“It's all set,” Mr. Bigelow was saying as Jackie paused outside the door, straining to hear the conversation. “The performers will leave here in the limousine, but Andre will have been replaced by a different driver. That way, we're in the clear. The driver will kidnap them and take them to that empty farmhouse outside the city. In the meantime, the other troupe, in an identical limousine, will take their place at the theater. You know the rest.”

Jackie tensed with excitement. So this was it—the show was to be the opportunity for the assassination, and he now knew how it was going to be arranged. Now, if he could only learn just when during the show, and how....

To his dismay, one of the two had flicked on a radio inside, drowning out the sound of their voices. Jackie remained where he was, straining, but he could near nothing over the jazz music playing. He glanced around again. At the moment, no one was near. He bent and looked through the keyhole.

He understood why they had suddenly wanted to cut off any sounds from inside. They had finished with the other business, and were now busy with a different kind of business, one that was attached to the lower part of Nick's husky torso.

The handsome Greek's trousers had been pushed down about his ankles, leaving him naked from waist to feet. His hair-shaded legs were spread wide apart, his hands on his thrust-forward hips. And Mr. Bigelow was hungrily kissing the awesome sight that intruded in front of him.

Jackie tingled with excitement as he saw the scene. Part of the excitement came from the memory of Nick's body, and the wish that he could be in Bigelow's place; but there was more than that. As Bigelow's head pulled back, away from Nick's abdomen, Nick's flesh was exposed in full glory. Thanks to their positions, Jackie had not really gotten a look the other time, although he had certainly wanted to. Now, however, even at this distance he could easily make out the mark on it, the tattoo.

It was unmistakably the Butterfly design. He had assumed Nick was only a hustler, a current trick of Bigelow's. Now he realized that Nick was a member of Butterfly, and high up in the hierarchy. The tattoo was worn only by those in the upper echelons.

There was a sound nearby, and Jackie sprang to his feet. Someone had come off the stage, and Jackie moved away from the office before he could be noticed. He wasn't going to learn any more just now. But at least he knew enough to begin making a few plans of his own.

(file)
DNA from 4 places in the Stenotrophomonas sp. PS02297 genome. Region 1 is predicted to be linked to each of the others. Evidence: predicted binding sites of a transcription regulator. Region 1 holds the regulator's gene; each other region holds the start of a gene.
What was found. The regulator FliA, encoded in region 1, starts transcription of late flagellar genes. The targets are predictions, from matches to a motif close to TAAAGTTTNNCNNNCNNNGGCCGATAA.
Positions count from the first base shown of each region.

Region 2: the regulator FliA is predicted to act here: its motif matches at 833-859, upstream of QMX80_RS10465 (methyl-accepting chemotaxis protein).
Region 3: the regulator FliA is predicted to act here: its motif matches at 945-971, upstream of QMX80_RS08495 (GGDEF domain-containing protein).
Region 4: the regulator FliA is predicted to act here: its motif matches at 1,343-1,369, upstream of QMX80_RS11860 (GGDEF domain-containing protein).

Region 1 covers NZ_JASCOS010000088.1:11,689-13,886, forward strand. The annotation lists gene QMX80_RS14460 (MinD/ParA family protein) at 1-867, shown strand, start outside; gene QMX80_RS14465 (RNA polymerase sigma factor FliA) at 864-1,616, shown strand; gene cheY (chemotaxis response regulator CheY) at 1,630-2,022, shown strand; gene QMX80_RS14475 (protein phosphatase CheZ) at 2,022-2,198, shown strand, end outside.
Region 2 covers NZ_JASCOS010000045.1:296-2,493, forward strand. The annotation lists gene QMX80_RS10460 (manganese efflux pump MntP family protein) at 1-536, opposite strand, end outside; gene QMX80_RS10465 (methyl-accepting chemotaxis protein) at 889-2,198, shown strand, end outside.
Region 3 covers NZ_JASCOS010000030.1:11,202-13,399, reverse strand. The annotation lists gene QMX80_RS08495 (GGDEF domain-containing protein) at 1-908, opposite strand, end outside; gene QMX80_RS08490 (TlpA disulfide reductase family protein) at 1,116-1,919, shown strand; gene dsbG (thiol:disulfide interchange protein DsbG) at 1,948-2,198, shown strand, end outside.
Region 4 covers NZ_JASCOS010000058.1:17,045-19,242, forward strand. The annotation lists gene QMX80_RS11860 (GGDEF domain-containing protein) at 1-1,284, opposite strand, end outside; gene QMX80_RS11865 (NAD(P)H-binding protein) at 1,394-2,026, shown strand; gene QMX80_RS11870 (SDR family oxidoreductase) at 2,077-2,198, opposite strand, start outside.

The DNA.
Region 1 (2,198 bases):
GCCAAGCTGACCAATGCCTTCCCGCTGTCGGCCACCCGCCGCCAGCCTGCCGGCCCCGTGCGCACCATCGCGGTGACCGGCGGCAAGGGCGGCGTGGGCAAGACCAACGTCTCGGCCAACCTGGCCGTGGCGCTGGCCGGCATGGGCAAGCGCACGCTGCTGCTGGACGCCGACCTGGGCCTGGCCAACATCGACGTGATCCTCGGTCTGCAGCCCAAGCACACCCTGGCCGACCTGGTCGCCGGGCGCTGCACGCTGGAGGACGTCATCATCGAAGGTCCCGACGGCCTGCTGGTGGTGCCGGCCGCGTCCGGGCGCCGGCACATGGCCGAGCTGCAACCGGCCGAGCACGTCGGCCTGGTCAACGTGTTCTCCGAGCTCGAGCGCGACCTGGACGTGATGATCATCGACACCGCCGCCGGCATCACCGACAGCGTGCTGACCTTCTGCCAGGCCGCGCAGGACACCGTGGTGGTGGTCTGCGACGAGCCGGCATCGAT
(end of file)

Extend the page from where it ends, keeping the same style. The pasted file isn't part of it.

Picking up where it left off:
* * * *

“Do you think it will work?” Craig remained unconvinced, although the others were in enthusiastic accord.

“I don't see why it shouldn't,” Aunt Lily said bluntly. “It sounds foolproof to me.”

“Well, not exactly foolproof.” Jackie was quick to ward off any arguments. “But if everyone does his part properly, we should make it work. Now, let's go over it once again.”

Everyone became quite serious, listening silently and attentively as Jackie explained the scheme for the fourth time.

“They're planning on kidnapping the real troupe,” he said. “Of course, I'll be along with them. My job will be to get rid of their driver, and deliver the original performers to the theater instead of the substitute troupe.”

He paused to look around and assure himself that each of them was with him so far. “All right. Now, in the meantime, Craig will be with his boss—that's our insurance policy, just in case everything else fails.”

“I'd still rather be doing something more active,” Craig protested.

“And we could use you. But we need you where you'll be. We have to know that, no matter what else happens, you won't fail in protecting your boss.”

Craig grunted. “I guess you're right,” he admitted grudgingly.

“That means,” Jackie went on, “that we have to get rid of the other troupe they've prepared, the phony performers. Aunt Nasturtia, that's where you and Mari come in. You must understand, it's dangerous. You are to do nothing directly. All we want is for you to delay them. Get lost, or whatever is necessary, to allow me to get the others there first. If the other performers are already on stage when they arrive, there won't be much they can do. And anyway, by that time I'll be there waiting for them.”

“And we'll be there too,” Aunt Lily said proudly.

“That's right. You, Honey, and Gladiola will be at the theater, as reserve troops. If there's any delay in my arrival, Honey, you'll have to save the day by going on stage and pretending to be the opening act of the show.”